The two women in the play have been picking up one the little house clue the men in the play would find in significant, because they think all the women are really talking about is trifles, but in reality they are talking about how Mrs. Wright killed her husband. Overall Mrs. Wright killed her husband because he caused her isolation, emotional abuse, and he killed the only think she actually cared about and she lost hope which ultimately all of these led to her self destruction because of the neglection of her
Once Gertrude retreats and is back into the arms of Claudius, she tells her traumatic story on how Hamlet killed Polonius, stabbing right through an arras. She confesses to Claudius about his execution, although her tone has changed in a way where it seems that she is defending him: "His madness allows a glimmering of morality to shine through, like a vein of gold in a chunk of coal. He weeps for what he has done," acting as if Hamlet had sorrow for what he has done (IV.i.24-27). This could possibly contribute to how her opinions have changed. Instead of wanting to keep her secrets by hiding and not sharing any details with her son, she could now be trying to help her son, cleansing her conscience since he has an idea of the murder already.
Overcome with guilt, he confessed that he murdered him and pulled up the floorboards. The narrator exclaimed, “But anything was better than this agony! Anything was more tolerable than this derision!” (“Heart” 4). Although the narrator was calm and confident at first, the guilt he experienced drove him mad, causing... ... middle of paper ... ...n with death. His fascination with death can be traced back to the death of those he loved in his life, including his mother, step-mother, and wife.
The murder of an innocent man is not something to be taken lightly. In act two scene two of Shakespeare's Macbeth, Macbeth understands how atrocious murder is, although Lady Macbeth does not comprehend the sensitivity of the matter. Macbeth, like most people, feels pain and sorrow for murdering King Duncan. This is demonstrated when he states, “This is a sorry sight” (2.2.28). In this context, sorry means a poor or pitiful state.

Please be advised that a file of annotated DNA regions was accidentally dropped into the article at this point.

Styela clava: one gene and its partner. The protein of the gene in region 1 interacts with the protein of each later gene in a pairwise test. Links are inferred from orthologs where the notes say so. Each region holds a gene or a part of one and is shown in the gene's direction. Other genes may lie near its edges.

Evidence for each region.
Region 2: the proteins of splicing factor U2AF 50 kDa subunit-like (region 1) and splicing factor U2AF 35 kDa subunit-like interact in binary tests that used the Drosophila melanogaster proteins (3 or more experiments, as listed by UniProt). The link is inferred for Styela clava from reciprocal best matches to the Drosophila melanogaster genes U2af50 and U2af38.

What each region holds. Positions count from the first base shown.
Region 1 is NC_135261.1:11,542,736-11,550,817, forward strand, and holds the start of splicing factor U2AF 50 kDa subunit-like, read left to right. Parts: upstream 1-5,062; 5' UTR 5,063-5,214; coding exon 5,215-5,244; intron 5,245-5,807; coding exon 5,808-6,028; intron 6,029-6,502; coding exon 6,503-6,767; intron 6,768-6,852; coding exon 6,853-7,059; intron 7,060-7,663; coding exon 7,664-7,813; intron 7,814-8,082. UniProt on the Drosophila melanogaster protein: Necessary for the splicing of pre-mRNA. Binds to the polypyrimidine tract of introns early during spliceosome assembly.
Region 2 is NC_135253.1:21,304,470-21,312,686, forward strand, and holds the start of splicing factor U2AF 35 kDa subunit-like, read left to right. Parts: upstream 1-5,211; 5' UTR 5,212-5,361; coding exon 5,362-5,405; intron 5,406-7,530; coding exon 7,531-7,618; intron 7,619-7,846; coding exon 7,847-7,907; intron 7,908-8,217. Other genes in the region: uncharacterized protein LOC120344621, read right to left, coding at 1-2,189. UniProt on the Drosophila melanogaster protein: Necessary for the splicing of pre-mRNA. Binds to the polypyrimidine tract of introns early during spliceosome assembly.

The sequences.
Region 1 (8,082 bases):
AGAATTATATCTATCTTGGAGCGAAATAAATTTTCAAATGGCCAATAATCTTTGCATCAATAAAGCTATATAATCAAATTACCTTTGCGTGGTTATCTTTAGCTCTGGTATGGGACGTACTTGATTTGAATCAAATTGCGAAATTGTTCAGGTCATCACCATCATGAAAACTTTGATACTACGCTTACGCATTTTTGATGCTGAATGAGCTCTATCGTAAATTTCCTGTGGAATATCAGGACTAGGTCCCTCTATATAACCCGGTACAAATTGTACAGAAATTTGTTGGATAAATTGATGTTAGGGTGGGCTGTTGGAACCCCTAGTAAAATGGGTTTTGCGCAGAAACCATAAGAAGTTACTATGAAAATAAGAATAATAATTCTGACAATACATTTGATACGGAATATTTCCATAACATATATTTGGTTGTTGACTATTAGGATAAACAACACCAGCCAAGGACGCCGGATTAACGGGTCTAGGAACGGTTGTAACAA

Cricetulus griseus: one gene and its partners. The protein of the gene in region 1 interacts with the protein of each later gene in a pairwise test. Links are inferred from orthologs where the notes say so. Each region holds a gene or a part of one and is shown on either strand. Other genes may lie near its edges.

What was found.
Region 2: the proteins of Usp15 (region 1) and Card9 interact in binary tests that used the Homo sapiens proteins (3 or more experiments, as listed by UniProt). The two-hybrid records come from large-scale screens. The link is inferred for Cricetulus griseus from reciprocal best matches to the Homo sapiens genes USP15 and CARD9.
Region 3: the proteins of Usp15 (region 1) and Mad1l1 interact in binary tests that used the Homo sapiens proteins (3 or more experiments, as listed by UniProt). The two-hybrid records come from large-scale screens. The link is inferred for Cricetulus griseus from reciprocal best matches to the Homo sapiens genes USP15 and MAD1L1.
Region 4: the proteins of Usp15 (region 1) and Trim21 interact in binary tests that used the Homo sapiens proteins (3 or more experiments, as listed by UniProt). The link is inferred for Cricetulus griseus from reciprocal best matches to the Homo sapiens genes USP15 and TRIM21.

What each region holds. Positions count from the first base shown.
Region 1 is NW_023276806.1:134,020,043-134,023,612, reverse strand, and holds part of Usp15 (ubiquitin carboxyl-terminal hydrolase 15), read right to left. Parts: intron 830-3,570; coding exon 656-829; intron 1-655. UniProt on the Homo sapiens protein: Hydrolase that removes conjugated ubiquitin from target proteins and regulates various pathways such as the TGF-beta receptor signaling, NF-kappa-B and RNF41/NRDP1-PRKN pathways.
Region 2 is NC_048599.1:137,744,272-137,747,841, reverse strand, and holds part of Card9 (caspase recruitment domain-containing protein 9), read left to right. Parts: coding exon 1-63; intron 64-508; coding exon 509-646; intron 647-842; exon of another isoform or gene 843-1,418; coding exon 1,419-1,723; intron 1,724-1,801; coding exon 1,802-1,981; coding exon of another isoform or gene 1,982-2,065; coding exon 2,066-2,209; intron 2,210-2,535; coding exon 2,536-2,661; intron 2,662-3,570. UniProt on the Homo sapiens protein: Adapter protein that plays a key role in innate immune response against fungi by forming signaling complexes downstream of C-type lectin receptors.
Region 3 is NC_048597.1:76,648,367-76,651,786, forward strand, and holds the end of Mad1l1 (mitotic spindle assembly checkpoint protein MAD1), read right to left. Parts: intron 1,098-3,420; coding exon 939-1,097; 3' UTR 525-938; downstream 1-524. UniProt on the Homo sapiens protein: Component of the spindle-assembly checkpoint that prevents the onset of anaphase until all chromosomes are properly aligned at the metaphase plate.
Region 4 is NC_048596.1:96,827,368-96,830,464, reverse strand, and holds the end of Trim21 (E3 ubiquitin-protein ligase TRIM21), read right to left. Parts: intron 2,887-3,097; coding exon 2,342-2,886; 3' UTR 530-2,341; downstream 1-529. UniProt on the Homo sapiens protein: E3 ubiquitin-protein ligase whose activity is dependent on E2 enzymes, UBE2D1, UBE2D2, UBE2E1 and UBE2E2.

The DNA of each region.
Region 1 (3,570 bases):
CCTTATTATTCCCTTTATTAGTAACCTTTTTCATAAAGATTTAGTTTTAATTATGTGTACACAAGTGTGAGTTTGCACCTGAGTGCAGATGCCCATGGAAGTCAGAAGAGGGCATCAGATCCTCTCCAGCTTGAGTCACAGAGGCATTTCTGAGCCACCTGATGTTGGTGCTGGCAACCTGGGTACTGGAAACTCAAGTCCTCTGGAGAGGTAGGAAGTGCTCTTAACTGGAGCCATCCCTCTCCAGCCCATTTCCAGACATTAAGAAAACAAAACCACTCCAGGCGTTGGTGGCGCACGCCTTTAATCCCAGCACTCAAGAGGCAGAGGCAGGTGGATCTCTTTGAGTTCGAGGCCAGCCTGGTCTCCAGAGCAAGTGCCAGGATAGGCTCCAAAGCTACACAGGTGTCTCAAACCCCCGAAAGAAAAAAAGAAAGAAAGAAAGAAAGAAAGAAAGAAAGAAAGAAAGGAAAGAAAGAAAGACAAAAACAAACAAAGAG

This revenge tragedy truly defines the genre and opens up dialogues to many things, like madness. It is often the madness of Hamlet that is delved into but Ophelia too went mad in the end. While her father's murder at the hands of Hamlet undeniably contributed to her suicide, it was not the sole cause. Ophelia was driven to suicide by the way the men in her life treated her. The causes of Ophelia's decent into madness start long before she is raving and signing rude songs.
Perhaps one of the strongest obvious evidence that show guilt, is how it affects lady Macbeth, how she couldn’t handle it any longer, and that was the reason of her death. Lady Macbeth realizes that nothing could ever get rid of the smell of the blood and the guilt caused by all the murders committed by Macbeth. “Here’s is the smell of blood still. All the perfumes of Arabia will not sweeten this little hand. O, O, O!’’, (V, I, 53-55) It’s also shown here that she feels responsible for every person her Husband killed.
The poem "My Last Duchess" wa... ... middle of paper ... ...rent because Porphyria's lover murdered her himself and felt a twang of guilt which quickly passed as he convinced himself she was peaceful. Both are affected by attitudes to women as Porphyria could not leave her husband for her lover because she would be disrespected, and the Duke was affected because he only saw his wife a possession not a real person. In these two poems I think Browning was trying to show his readers how badly women were treated and looked upon. I think he was trying to help women get more respect and display all the things that they couldn't do because they were the property of the men. I also think he was trying to show that looks can be deceiving; never judge a book by its cover, the duke and lover seemed to be sane but when you study them a bit closer you see the pages of the book inside.
How can a girl who condemned seventy two to a death sentence and drank a charm to kill a man’s wife, a man she has slept with on more than one occasion be the victim? It’s possible when the town she lives in is worse than her. Although Abigail Williams is typically thought of as the antagonist of Arthur Miller’s The Crucible, she is in fact a victim as much as any other tragic character in the play. The true antagonist of the play is the town of Salem itself, because of the judgemental and self concerned peoples, and its oppressive views. Abigail;s outrageous actions are due to her desensitized views on death and actions otherwise viewed as unethical.
It would prove that he was of weak character, especially since a girl went against him. Creon said, “This girl was an old hand at insolence when she overrode the edicts we made public. But once she’d done it- the insolence, twice over- to glory in it, laughing, mocking us to... ... middle of paper ... ...’s blood, feed their lust, their fury?- Feed their fury!- Law is law!- Let all go well.”(307) Clytemnestra killed her husband upon his return from the battle of Troy. She was so heartbroken that he had killed her daughter. The tragedy in this story is almost the same as that of Antigone.
In conclusion, to a sympathetic extent, we can feel pity for Macbeth. His fatal flaw was exploited by the witches who toy with his mind, when Macbeth thought he was merely fulfilling his fate, and Lady Macbeth's manipulation. However we also remember that his ambition was more important than other people's lives; the murder of his best friend Banquo, Lady Macduff and Macduff's son, and even the suicidal death of Lady Macbeth, which he seemed not to care about. However describing Macbeth as a “dead butcher” isn't a fair summary of his character. His downfall was more emotional than this, if we remember the loyal soldier Macbeth was to begin with.